As a street photographer, Robert Jackson has captured people on the streets of Baltimore. When in the army, over two tours, he captured people all around the world — from Paris to Kosovo to Iraq. And even though Baltimore is much different than Kuwait, Jackson noticed similarities among those who are struggling to get by.
The Howard Peters Rawlings Conservatory & Botanic Gardens, completed in 1888, has been opened to the public for 127 years. Located in Baltimore’s Druid Hill Park, it is the second oldest glass conservatory in America.
Originally The Baltimore Conservatory, it was renamed in 2004 after an extensive renovation funded by the state, Baltimore City, the Baltimore Conservatory Association and city residents. The conservatory is operated and maintained by city workers and a group of dedicated volunteers.
Theresa Keil and Larry Cohen are the first duo featured in the Baltimore Street Photographer series, and the first couple. The pair, who form TLC Baltimore, an event photography team, spend much of their free time pursuing street photography in its purest form.
(Note: The shoot with Larry and Theresa was unique to the series in that they preferred not to do a stand-up interview. Instead, they were separately mic’d and spoke about their work as they walked through the streets of the neighborhood known simply as Downtown. To pay homage to the natural style in which they shoot, this video, too, is completely raw — no color correction, stabilization or lighting adjustments were made to the footage.)
The path to one of the city’s most spectacular views is more than a little unlikely.
Head west past Arundel Elementary/Middle on Veronica Avenue and take a right on Giles Road. From there, a quick left takes you down a short, bumpy road that leads to a methadone clinic and a shuttered mail station. But drive straight, past a Jehovah’s Witness Kingdom Hall on your left, and ahead of you is a serene outlook of the Patapsco and Baltimore’s skyline.
In 1986, Edwin Remsberg, a former Baltimore Sun photographer, was assigned to photograph the Holly Run to Tangier Island, Va. — a small island in the Chesapeake Bay, only accessible by boat or plane, a little more than one square mile, with a population of just over 700.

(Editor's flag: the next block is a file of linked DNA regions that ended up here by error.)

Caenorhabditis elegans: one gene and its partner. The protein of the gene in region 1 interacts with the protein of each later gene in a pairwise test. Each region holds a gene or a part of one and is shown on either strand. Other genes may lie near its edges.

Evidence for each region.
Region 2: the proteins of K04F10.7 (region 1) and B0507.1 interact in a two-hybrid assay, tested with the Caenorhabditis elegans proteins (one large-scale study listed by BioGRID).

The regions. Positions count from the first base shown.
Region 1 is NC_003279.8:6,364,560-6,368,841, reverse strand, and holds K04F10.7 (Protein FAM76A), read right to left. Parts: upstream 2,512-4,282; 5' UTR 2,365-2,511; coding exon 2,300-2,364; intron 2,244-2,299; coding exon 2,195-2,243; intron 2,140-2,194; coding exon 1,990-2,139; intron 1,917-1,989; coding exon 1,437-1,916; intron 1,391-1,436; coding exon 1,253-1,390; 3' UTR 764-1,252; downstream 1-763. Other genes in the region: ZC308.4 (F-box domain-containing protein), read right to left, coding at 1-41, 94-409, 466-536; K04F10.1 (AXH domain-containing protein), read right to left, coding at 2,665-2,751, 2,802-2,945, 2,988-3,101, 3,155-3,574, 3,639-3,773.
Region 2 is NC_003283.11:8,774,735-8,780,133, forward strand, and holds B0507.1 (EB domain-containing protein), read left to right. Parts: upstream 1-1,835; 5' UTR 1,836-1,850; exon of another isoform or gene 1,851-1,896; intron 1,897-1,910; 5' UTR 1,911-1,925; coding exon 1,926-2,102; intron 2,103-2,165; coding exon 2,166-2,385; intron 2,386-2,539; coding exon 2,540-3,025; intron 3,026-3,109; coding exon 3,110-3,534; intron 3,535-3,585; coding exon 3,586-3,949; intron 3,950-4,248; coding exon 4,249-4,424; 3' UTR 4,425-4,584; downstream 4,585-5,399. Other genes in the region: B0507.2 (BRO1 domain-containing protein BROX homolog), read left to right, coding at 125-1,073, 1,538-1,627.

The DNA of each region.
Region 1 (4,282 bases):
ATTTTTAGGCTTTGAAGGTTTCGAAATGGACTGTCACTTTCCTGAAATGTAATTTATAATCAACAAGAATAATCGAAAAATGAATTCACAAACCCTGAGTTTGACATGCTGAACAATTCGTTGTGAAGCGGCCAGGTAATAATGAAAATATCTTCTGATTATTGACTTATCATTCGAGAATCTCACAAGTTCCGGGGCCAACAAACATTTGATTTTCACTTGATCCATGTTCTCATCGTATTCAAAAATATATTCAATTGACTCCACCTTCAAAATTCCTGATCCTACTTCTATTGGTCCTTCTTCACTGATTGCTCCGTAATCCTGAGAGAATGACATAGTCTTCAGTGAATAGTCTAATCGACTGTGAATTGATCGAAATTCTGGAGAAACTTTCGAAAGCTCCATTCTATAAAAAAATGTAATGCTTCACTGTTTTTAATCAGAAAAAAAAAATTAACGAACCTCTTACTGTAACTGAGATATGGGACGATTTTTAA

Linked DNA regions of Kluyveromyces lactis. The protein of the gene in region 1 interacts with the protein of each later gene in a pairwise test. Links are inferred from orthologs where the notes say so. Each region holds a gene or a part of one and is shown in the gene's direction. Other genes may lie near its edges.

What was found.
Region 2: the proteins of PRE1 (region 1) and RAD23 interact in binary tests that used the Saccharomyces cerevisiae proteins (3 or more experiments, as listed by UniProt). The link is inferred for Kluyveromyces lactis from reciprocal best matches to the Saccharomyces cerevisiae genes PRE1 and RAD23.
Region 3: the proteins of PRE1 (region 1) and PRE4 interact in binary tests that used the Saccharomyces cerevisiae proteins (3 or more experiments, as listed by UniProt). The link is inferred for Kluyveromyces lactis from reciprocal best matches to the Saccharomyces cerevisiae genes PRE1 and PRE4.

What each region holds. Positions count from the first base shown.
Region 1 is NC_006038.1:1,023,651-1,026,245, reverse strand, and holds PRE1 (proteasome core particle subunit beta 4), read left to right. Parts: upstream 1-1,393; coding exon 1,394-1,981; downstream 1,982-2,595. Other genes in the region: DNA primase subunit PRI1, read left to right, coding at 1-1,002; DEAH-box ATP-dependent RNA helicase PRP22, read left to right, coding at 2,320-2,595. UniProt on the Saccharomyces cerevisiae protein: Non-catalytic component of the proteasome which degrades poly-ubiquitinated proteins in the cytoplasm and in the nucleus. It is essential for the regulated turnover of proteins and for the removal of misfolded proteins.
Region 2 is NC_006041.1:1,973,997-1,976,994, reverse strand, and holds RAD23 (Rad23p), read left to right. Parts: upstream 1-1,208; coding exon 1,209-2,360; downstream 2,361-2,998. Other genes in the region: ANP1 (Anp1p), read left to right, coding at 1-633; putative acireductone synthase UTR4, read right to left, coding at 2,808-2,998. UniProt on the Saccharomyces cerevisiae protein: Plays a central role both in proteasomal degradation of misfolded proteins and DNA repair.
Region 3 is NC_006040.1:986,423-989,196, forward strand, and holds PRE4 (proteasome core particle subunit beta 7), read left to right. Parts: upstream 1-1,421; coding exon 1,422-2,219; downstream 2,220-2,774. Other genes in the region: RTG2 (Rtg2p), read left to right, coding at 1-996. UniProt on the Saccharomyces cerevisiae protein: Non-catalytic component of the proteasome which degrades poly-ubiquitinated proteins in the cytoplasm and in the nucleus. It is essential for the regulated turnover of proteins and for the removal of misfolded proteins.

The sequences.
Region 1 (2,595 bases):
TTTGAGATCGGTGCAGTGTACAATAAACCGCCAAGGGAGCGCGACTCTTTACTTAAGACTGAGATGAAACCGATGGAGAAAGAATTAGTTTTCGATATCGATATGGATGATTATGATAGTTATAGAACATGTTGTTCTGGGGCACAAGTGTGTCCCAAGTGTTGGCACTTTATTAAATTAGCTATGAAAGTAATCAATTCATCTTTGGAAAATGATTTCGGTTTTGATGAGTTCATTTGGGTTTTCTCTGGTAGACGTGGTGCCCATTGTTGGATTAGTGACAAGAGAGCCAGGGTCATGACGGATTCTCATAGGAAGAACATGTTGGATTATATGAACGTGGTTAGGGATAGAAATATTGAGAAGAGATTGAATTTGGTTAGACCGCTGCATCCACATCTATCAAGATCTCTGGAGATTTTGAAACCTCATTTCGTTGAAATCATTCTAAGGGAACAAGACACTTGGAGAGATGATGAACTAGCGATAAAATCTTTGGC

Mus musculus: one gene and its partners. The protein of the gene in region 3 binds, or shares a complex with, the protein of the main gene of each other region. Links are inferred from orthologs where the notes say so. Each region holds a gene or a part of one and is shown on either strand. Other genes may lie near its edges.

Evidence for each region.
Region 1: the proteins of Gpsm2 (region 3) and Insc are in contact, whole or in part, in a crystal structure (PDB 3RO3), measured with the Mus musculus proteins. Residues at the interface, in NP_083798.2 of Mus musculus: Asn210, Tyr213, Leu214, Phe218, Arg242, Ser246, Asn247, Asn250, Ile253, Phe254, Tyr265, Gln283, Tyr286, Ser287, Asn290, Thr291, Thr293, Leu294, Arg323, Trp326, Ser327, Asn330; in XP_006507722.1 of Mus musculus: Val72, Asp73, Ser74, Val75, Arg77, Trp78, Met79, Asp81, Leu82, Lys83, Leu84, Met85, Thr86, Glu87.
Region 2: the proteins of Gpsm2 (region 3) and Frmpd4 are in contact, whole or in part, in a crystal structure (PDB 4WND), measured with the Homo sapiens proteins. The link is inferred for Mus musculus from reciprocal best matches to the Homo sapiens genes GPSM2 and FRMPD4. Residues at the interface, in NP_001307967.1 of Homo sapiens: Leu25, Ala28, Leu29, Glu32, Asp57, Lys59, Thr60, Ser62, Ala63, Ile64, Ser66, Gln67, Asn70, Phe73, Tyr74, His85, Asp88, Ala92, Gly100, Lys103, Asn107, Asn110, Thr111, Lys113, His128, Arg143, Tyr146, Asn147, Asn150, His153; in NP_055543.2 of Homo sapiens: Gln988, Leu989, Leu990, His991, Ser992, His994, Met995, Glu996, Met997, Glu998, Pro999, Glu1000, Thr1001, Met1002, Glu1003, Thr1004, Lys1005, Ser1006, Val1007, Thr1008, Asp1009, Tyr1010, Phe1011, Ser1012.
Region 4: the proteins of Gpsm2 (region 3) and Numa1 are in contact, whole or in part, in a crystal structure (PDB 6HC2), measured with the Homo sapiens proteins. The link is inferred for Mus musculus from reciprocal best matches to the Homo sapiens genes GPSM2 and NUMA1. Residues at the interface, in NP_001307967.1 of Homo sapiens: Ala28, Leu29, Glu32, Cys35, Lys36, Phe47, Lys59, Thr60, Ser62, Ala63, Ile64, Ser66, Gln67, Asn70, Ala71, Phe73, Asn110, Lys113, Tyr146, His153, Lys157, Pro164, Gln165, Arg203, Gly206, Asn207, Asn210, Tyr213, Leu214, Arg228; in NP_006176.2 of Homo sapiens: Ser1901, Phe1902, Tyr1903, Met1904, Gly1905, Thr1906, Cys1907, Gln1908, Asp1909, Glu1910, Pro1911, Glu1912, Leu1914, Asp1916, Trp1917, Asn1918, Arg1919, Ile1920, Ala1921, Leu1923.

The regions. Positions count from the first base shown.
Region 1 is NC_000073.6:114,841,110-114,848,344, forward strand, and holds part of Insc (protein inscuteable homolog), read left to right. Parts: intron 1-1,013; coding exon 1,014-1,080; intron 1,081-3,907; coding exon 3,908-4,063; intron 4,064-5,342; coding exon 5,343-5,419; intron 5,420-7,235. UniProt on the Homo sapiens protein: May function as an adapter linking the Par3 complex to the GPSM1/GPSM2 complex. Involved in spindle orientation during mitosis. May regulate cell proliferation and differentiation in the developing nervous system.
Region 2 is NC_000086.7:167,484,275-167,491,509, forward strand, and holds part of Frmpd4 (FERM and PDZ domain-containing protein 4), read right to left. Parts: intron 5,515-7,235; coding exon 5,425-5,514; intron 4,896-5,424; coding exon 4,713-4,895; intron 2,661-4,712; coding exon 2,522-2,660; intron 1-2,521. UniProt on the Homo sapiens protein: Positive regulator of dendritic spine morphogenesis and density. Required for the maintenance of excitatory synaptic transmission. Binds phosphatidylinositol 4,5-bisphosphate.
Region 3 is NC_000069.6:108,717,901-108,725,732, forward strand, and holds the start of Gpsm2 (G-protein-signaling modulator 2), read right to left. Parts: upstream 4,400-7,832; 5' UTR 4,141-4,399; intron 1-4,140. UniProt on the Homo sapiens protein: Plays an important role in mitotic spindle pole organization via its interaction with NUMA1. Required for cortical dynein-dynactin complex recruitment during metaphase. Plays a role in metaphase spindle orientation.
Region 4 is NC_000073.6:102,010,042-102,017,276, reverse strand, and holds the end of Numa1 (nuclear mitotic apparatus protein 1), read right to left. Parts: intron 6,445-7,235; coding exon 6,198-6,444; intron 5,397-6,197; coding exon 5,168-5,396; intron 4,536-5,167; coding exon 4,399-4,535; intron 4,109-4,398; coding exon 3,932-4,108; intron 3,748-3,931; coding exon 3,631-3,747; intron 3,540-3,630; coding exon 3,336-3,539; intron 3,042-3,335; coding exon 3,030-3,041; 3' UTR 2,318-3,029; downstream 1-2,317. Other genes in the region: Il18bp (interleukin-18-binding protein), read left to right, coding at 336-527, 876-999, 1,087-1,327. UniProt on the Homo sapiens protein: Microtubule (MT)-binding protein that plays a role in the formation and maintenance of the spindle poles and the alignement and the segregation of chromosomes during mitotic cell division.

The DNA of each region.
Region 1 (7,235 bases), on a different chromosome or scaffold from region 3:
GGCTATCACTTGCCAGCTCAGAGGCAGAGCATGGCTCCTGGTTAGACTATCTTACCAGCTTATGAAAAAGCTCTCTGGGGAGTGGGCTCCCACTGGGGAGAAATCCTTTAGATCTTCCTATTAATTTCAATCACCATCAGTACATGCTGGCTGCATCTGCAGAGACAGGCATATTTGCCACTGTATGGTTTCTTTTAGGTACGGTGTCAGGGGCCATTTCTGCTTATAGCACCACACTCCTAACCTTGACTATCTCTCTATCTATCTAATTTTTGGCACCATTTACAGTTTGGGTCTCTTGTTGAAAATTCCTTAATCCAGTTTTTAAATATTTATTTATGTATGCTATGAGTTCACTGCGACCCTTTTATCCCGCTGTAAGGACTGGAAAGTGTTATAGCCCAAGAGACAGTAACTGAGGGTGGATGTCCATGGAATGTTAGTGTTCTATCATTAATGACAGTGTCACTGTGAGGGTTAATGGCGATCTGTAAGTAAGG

Now here I was, Edwin’s former intern, doing the same assignment 29 years later with him as my pilot. (Read on below)
The 116th Army-Navy football game will be played Dec. 12 at 3 p.m. in Philadelphia. Last year, heading into the 115th edition of the rivalry, which was hosted at M&T Bank Stadium, we looked back at previous Army-Navy games played in Baltimore. Look through photos and Sun coverage of those games, which were played in 1924, 1944, 2000 and 2007.
Baltimore had its own Thanksgiving Day parade sponsored by local department store Hochschild, Kohn & Co.
BALTIMORE (AP) — In the corner of his office, John Williams set down a gilded headstone in the shape of a teddy bear. Williams had just made it to honor an 8-month old child killed by his father — one of the sad tasks he performs as a director of a funeral parlor in a city riddled by violence.
The Baltimore Sun hosted its seventh annual Mobbies awards on Thursday, Nov. 19, 2015 at Creative Alliance in Baltimore.
This month marks 50 years since the Battle of Ia Drang Valley, the first major fight between the U.S. Army and elements of its air cavalry and the People’s Army of North Vietnam. Five soldiers from Maryland were killed on the same day (Nov. 17, 1965) during the height of the battle, and others were listed among the heavy casualties inflicted on both sides in fighting across South Vietnam’s central highlands. The story of part of the battle was told in the 1992 book, “We Were Soldiers Once . . . And Young,” by Lt. Gen. Harold G. Moore and war correspondent Joseph Galloway. The 2002 movie, “We Were Soldiers,” starring Mel Gibson, was based on the Moore-Galloway book. According to Galloway, 305 Americans were killed in combat in the central highlands between Oct. 23 and Nov. 26, 1965; more than 500 others were wounded. The U.S. estimates of deaths among North Vietnamese regulars ranged from 1,000 to more than 1,700.